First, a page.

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Consolidation for compact constraints and Kendall tau LP decodable permutation codes

Abstract

Invented in the 1960s, permutation codes have reemerged in recent years as a topic of great interest because of properties making them attractive for certain modern technological applications, especially flash memory. In 2011 a polynomial time algorithm called linear programming (LP) decoding was introduced for a class of permutation codes where the feasible set of codewords was a subset of the vertex set of a code polytope. In this paper we investigate a new class of linear constraints for matrix polytopes with no fractional vertices through a new concept called “consolidation.” We then introduce a necessary and sufficient condition for which LP decoding methods, originally designed for the Euclidean metric, may be extended to provide an efficient decoding algorithm for permutation codes with the Kendall tau metric.

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Notes

  1. 1.

    In some references, G is chosen as a generalized permutation group, e.g., a signed permutation group.

  2. 2.

    The original problem is to maximize \(\mathrm {Trace}( \varvec{\mu } \varvec{\lambda }^T X )\). It is directly obtained that \( \mathrm {Trace}( \varvec{\mu } \varvec{\lambda }^T X ) = \mathrm {Trace}( \varvec{\lambda }^T X \varvec{\mu } ) = \varvec{\lambda }^T X \varvec{\mu }\).

  3. 3.

    Televis: a toy consisting of two balls and a string which connects the balls.

  4. 4.

    In some references, a dihedral group of degree n is denoted by \(D_n\).

  5. 5.

    This notation is defined in Sect. 5.1, Definition 15.

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Acknowledgements

The authors would like to thank Dr. JB Nation for his help proofreading. We are also grateful to the anonymous reviewers of this journal for many valuable insights that have significantly improved the quality of this paper. This paper is partially supported by KAKENHI(B) 16K12391, 16K06336, and 26289116.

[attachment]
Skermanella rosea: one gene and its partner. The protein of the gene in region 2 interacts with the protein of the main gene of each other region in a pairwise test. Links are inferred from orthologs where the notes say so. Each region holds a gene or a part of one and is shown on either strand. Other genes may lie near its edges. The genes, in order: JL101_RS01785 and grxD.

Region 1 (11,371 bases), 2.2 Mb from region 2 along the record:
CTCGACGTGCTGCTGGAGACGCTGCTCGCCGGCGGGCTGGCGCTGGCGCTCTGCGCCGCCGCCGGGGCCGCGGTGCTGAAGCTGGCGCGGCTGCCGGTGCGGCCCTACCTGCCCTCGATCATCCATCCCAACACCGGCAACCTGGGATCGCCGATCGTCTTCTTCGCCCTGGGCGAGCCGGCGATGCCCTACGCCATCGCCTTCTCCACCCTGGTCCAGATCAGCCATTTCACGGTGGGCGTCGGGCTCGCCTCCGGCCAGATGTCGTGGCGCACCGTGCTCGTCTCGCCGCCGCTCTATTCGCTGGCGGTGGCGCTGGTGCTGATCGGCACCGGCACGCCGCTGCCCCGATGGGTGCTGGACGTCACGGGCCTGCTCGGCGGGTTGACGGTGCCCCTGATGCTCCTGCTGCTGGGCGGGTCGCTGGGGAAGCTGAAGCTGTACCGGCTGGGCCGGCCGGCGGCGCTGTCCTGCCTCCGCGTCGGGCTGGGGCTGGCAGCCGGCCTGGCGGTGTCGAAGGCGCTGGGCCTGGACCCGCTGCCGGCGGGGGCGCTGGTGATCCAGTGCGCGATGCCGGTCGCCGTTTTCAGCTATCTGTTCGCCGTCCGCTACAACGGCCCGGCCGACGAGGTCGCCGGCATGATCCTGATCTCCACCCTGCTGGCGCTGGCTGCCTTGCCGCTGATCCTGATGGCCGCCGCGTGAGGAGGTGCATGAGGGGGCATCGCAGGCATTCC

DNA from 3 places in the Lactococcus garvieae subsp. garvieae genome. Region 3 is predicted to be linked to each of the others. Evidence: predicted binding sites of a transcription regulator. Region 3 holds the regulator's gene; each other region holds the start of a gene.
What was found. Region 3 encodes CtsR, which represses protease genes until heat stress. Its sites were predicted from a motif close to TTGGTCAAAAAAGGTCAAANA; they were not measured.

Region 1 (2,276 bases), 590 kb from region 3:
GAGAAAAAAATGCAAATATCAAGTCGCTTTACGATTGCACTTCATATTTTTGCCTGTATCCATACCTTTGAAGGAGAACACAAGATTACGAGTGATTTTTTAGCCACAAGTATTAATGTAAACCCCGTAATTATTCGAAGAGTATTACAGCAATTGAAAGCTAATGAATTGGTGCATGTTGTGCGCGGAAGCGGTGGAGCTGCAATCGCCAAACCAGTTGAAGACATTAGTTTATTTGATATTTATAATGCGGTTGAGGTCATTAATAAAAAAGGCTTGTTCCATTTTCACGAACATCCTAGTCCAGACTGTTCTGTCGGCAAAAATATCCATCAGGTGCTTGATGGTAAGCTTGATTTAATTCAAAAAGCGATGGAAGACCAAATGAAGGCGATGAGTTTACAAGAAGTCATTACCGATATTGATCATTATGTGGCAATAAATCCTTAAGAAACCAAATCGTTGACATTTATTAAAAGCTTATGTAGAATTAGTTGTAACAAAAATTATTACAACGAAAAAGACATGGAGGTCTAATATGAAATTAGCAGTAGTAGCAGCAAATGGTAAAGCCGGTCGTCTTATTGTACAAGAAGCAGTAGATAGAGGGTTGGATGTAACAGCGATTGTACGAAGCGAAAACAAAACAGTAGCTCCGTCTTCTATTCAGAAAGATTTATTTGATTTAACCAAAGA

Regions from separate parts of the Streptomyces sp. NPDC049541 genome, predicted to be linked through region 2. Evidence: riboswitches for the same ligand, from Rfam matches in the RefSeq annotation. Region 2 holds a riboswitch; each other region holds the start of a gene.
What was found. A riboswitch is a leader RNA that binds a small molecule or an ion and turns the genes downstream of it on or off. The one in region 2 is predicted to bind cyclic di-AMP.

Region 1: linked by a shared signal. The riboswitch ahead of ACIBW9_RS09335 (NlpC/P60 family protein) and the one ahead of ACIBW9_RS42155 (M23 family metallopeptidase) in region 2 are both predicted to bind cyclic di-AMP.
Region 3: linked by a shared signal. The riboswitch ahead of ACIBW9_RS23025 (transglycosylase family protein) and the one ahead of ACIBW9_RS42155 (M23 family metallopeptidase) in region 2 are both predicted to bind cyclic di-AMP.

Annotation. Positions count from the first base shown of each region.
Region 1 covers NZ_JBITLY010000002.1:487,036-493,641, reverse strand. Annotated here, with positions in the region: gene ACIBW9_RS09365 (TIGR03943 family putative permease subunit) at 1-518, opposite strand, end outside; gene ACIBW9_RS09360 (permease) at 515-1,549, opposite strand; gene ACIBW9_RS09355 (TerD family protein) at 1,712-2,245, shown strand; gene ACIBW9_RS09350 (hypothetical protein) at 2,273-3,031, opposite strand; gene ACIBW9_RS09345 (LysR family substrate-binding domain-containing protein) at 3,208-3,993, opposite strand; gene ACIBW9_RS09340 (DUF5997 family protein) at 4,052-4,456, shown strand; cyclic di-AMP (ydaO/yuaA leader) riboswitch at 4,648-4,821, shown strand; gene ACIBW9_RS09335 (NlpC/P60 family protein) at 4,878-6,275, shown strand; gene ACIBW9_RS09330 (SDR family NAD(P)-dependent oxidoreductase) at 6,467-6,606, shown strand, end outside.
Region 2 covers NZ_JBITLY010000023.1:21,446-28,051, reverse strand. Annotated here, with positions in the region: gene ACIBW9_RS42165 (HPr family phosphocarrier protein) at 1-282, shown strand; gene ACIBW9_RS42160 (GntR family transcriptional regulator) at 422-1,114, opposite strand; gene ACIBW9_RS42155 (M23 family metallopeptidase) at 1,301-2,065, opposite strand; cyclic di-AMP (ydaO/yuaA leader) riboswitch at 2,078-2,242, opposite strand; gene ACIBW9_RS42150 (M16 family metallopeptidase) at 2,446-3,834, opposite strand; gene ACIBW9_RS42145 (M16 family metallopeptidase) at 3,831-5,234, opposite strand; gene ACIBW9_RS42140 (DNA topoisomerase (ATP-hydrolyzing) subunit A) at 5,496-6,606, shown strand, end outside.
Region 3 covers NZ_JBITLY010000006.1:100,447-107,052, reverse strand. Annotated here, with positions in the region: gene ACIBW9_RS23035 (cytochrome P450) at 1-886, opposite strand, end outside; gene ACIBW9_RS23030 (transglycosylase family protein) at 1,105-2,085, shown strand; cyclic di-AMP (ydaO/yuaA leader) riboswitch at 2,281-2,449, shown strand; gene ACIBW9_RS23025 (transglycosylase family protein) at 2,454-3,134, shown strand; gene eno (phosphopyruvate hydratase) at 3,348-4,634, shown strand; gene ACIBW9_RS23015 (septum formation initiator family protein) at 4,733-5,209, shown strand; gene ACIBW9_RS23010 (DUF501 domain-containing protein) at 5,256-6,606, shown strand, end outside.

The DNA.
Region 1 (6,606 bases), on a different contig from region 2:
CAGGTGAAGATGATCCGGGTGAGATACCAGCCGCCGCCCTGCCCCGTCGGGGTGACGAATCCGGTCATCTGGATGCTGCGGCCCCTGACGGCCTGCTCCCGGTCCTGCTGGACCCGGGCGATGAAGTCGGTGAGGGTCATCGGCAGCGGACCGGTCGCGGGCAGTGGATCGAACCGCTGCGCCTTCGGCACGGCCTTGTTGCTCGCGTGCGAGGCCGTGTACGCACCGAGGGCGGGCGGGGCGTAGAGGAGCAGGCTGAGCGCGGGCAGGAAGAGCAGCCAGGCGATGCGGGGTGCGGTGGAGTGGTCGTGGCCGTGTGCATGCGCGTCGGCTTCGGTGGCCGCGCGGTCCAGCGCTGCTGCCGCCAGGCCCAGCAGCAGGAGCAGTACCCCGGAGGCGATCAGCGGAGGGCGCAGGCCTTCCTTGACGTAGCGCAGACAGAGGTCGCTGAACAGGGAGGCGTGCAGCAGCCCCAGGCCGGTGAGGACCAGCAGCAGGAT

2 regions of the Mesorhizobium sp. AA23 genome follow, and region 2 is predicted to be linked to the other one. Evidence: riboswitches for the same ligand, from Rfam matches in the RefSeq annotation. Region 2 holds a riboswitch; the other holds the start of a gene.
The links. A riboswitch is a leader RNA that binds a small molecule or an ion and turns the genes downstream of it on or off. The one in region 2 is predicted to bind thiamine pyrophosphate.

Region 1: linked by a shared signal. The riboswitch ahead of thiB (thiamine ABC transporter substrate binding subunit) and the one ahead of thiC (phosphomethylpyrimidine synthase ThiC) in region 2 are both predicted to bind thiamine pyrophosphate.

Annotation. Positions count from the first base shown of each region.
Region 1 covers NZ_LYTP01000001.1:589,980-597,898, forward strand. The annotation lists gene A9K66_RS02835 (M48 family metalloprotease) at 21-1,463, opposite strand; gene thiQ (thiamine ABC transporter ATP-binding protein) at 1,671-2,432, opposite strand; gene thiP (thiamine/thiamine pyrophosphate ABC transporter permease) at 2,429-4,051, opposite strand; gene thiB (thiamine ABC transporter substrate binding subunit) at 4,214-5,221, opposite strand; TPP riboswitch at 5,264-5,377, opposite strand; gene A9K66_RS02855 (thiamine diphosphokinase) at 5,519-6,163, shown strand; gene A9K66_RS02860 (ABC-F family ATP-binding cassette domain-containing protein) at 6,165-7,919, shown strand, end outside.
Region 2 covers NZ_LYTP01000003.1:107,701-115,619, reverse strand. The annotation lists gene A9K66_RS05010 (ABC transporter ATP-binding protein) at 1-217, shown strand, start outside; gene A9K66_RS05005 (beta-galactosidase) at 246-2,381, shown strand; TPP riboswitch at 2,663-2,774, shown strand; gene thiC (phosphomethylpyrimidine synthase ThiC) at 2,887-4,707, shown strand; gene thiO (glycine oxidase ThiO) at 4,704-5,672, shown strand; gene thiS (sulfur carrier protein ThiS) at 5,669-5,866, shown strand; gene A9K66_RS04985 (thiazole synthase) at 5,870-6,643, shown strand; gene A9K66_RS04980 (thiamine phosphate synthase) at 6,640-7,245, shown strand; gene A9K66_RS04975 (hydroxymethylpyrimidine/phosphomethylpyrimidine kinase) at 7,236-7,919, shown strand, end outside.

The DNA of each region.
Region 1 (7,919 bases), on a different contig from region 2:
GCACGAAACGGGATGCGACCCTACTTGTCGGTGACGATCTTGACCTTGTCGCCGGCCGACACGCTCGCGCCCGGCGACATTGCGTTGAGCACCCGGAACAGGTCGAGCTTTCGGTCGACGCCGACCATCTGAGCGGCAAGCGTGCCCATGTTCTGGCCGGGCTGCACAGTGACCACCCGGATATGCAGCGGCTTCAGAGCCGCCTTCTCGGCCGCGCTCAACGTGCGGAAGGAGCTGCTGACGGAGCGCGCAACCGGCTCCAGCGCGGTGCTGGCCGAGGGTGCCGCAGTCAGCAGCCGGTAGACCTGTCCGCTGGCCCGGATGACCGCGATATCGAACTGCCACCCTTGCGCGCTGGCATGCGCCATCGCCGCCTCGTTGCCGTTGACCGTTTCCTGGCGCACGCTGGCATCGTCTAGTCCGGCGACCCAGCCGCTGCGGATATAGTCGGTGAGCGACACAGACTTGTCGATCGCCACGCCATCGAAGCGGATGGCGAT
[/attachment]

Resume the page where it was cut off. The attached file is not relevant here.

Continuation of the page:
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Correspondence to Justin Kong.

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Communicated by P. Charpin.

Appendix

Appendix

Definition 22

(Linear constraints, satisfy, \(\models \)) A linear constraint l(X) for an n-by-n matrix is defined as either a linear equation or linear inequality on entries of a matrix.

Formally speaking, by regarding an entry \(X_{i,j}\) as a variable (\(0 \le i,j < n\)), we state either

$$\begin{aligned} l(X) : \sum _{0 \le i,j < n} c_{i,j} X_{i,j} = c_0, \end{aligned}$$

or

$$\begin{aligned} l(X) : \sum _{0 \le i,j < n} c_{i,j} X_{i,j} \ge c_0, \end{aligned}$$

for some \(c_0, c_{i,j} \in {\mathbb {R}}\). The relation \(=\) or \(\ge \) is uniquely determined by l(X). Instead of the symbols \(=\) and \(\ge \), we may use \(\trianglerighteq _l\) (or simply \(\trianglerighteq \)), e.g.,

$$\begin{aligned} l(X) : \sum _{0 \le i,j < n} c_{i,j} X_{i,j} \trianglerighteq _l c_0. \end{aligned}$$

If we do not need to clarify the variable X of a linear constant l(X), we denote it simply by l.

For a linear constraint \(l \in {\mathcal {L}}\) and a matrix \(X \in \mathrm {M}_n ({\mathbb {R}})\), if X satisfies l, we write \(X \models l\). If \(X \models l\) for every \(l \in {\mathcal {L}}\), we write \(X \models {\mathcal {L}}\).

Definition 23

(Birkhoff polytope, doubly stochastic polytope) Let \({\mathcal {L}} \) be a doubly stochastic constraint for an n-by-n matrix. The collection of n-by-n matrices which satisfy all linear constraints in \({\mathcal {L}}\) is denoted by \({\mathcal {D}}_n [{\mathcal {L}}]\). We call \({\mathcal {D}}_n [ {\mathcal {L}}]\) a doubly stochastic polytope of \({\mathcal {L}}\).

For a subset \({\mathcal {D}} \subset \mathrm {M}_n ( {\mathbb {R}} )\), \({\mathcal {D}}\) is said to be a doubly stochastic polytope if there exists a doubly stochastic constraint \({\mathcal {L}}\) such that \({\mathcal {D}} = {\mathcal {D}}_n [ {\mathcal {L}} ]\). The polytope \(\mathrm {DSM}_n\) is an example of doubly stochastic polytope. \(\mathrm {DSM}_n\) is said to be a Birkhoff polytope.

Definition 24

(Vertex) Let \({\mathcal {D}}\) be a doubly stochastic polytope.

An element \(X \in {\mathcal {D}}\) is said to be a vertex if there are neither elements \(X_0, X_1 \in {\mathcal {D}}\) with \(X_0 \ne X_1\) nor positive numbers \(c_0, c_1 \in {\mathbb {R}},\) \(c_0 + c_1 = 1\), such that

$$\begin{aligned} X = c_0 X_0 + c_1 X_1. \end{aligned}$$

We denote the set of vertices for \({\mathcal {D}}\) by \(\mathrm {Ver}( {\mathcal {D}} )\).

Definition 25

(Kendall tau distance) Given \(\sigma ,\tau \in S_n\), the Kendall tau distance \(\mathrm {d}_K(\sigma ,\tau )\) between \(\sigma \) and \(\tau \) is defined as

$$\begin{aligned} \mathrm {d}_K(\sigma ,\tau ):= \left| \left\{ (i,j) \;\vert \; 0\le i < j \le n-1, \big (\sigma ^{-1}\tau \big )_i > \big (\sigma ^{-1}\tau \big )_j\right\} \right| , \end{aligned}$$

where |A| denotes the cardinality of the set A.

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Hagiwara, M., Kong, J. Consolidation for compact constraints and Kendall tau LP decodable permutation codes. Des. Codes Cryptogr. 85, 483–521 (2017). https://doi.org/10.1007/s10623-016-0313-5

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Keywords

  • Coding and information theory
  • Graphs and abstract algebra
  • Linear programming
  • Permutation groups
  • Decoding

Mathematics Subject Classification

  • 68P30
  • 05C25
  • 90C05
  • 20B
  • 94B35